Drew sighed once more, “Heartbroken.” Clara adjusted her nerdy eyeglasses so that they rested perfectly on the bridge of her nose, “Let’s just figure this out tomorrow when Dr. Lewis arrives.” Clara walked away, her clipboard held in one hand, a pen behind her ear and her frizzy red hair bouncing as she walked. Drew walked over to the glass monitor and pressed the power button, and went to the parking garage.
Drew drove the new 2071 Honda Accord, jet-black and fierce. No, cars didn’t fly, but cars had changed over the years. A lot of things had changed. Honda and Chevy were seemingly the only car companies that hadn’t gone bankrupt in 2032, which put Detroit under for good. Detroit and many other towns and cities had been abandoned completely and torn down, bulldozed. Clara had grown up in a little village that had no name where Detroit once stood tall and proud.
Companies like Google, Walmart, Mc Donald’s and Amazon seemed to rule the world, putting all of their competitors out of business and making profit like crazy.
The U.S., after being involved in two wars since 2020, was the most populated country in the world.
The creation of Science City was to blame for that. In 2016, the newly-elected President John G. Wray proposed a project that would change the world forever. He proposed a new city to be built, a place where young scientists, engineers, physicists and entrepreneurs from all corners of the world could go to live and work in an effort to solve humanity’s greatest problems. Hunger, thirst, war, disease and death. The project’s cost put the entire world into an uproar. After the city’s completion, Project Betsy went into effect, named after Betsy Hartman, the woman who invented the first time machine.
Project Betsy, his father had been a part of it. The project made the United States, and the world, the best it could be.
Drew turned onto Highway 1, which wasn’t too busy, considered driving to the little coffee shop near his apartment, and decided he’s rather just go straight home.
It was normal for people to live in apartments, even for those who could afford expensive houses. Science City had the tallest buildings in the world, skyscrapers which ranged from two hundred to three hundred stories tall.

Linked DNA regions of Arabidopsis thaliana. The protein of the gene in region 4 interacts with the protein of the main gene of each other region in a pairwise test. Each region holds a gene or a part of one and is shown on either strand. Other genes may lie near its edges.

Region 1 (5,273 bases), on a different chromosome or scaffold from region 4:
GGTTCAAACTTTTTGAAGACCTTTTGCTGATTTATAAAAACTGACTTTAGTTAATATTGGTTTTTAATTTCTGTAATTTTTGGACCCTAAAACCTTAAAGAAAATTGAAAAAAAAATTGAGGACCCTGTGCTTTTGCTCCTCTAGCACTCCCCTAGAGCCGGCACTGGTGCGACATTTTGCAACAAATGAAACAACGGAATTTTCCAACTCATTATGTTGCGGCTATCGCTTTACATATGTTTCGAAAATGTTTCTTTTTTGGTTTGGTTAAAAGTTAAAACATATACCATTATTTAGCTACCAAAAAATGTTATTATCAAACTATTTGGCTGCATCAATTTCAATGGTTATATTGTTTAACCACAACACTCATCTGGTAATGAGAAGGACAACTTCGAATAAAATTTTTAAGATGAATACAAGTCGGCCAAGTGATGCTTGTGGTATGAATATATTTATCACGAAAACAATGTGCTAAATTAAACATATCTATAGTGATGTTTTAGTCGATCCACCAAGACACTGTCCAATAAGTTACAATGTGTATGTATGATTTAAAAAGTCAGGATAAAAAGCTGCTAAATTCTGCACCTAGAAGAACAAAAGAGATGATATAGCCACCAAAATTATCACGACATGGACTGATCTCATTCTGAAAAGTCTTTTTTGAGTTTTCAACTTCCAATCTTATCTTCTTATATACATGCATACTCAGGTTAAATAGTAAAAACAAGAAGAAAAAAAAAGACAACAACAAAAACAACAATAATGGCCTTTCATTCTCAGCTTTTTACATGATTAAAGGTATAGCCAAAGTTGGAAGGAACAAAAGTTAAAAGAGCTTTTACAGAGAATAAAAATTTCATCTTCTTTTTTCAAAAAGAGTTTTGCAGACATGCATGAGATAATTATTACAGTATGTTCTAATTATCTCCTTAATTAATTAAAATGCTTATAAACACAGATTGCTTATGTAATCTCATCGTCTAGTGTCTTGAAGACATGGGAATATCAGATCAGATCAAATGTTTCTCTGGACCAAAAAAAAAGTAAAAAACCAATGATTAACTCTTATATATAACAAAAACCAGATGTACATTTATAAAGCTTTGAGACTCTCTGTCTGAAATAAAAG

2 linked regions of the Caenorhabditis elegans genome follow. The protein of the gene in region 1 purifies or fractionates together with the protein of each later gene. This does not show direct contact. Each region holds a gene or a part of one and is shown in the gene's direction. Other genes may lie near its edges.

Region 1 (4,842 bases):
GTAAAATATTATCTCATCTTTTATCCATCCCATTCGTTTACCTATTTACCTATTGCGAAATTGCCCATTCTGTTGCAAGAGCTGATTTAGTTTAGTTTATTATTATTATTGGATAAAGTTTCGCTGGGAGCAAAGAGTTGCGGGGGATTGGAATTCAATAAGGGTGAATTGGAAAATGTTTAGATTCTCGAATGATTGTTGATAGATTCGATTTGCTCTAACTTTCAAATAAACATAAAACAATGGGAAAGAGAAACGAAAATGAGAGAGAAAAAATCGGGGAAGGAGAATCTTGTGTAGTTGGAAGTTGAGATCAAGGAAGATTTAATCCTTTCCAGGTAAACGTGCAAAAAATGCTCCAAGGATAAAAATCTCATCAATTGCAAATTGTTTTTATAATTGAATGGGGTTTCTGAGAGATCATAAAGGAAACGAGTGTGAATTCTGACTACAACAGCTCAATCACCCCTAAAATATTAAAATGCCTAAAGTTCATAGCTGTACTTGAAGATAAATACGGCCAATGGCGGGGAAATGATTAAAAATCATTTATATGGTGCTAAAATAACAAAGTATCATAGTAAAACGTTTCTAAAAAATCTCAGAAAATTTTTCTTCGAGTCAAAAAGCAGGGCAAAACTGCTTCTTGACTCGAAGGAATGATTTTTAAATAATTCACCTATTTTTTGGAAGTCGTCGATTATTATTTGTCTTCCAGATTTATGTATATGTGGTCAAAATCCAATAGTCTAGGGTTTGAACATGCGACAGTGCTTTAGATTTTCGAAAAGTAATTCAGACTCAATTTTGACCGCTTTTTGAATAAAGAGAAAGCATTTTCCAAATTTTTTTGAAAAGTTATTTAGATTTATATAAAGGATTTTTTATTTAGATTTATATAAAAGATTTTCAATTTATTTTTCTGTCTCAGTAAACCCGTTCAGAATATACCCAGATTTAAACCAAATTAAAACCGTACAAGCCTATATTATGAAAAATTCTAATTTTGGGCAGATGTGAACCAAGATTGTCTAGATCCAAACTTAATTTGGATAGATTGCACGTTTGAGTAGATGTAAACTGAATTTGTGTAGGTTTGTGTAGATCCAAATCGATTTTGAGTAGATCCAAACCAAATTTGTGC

Back home, Drew felt so relieved. Here, he didn’t have the stress he had at work. But somehow, it always seemed to follow him. Cecelia May, Clara’s best friend, he should have known better than to have send in an engineer who was an expert on Model 7s into a Model 8. The malfunction, the Pulse, was so sudden. Unexpected, unpredictable, unstoppable.
The others, Robert Gilsburg and Loretta Henry, were also key parts in the tests. They, along with Drew Liebermann, had designed the TM-M8 not to emit Pulses. A Pulse essentially was a malfunction in the time machine, when a sudden and unexpected burst in the space-time continuum would open a window that would suck in anything inside the machine at the time. The last Pulse, the first Pulse in the Model 8s case, had taken three engineers, along with vital resources and tools.
How the TM-M8 differed from the TM-M7 was that the TM-M7s Pulses could be predicted and were expected. They would emit Pulses every three days at 12:01 a.m., one minute after midnight. Not one person had been Lost inside a Model 7, never. It was a miracle that no one had been Lost.
Drew sat at the table, where stacks of notebooks and his father’s journals were thrown about everywhere. He regretted not going to the coffee shop when he started to look through the notebooks, reading his father’s notes as well as his own notes, reading them to make sure he hadn’t missed a certain detail which would explain why the machine was malfunctioning. Feeling tired after two hours of examination, Drew finally went off to bed.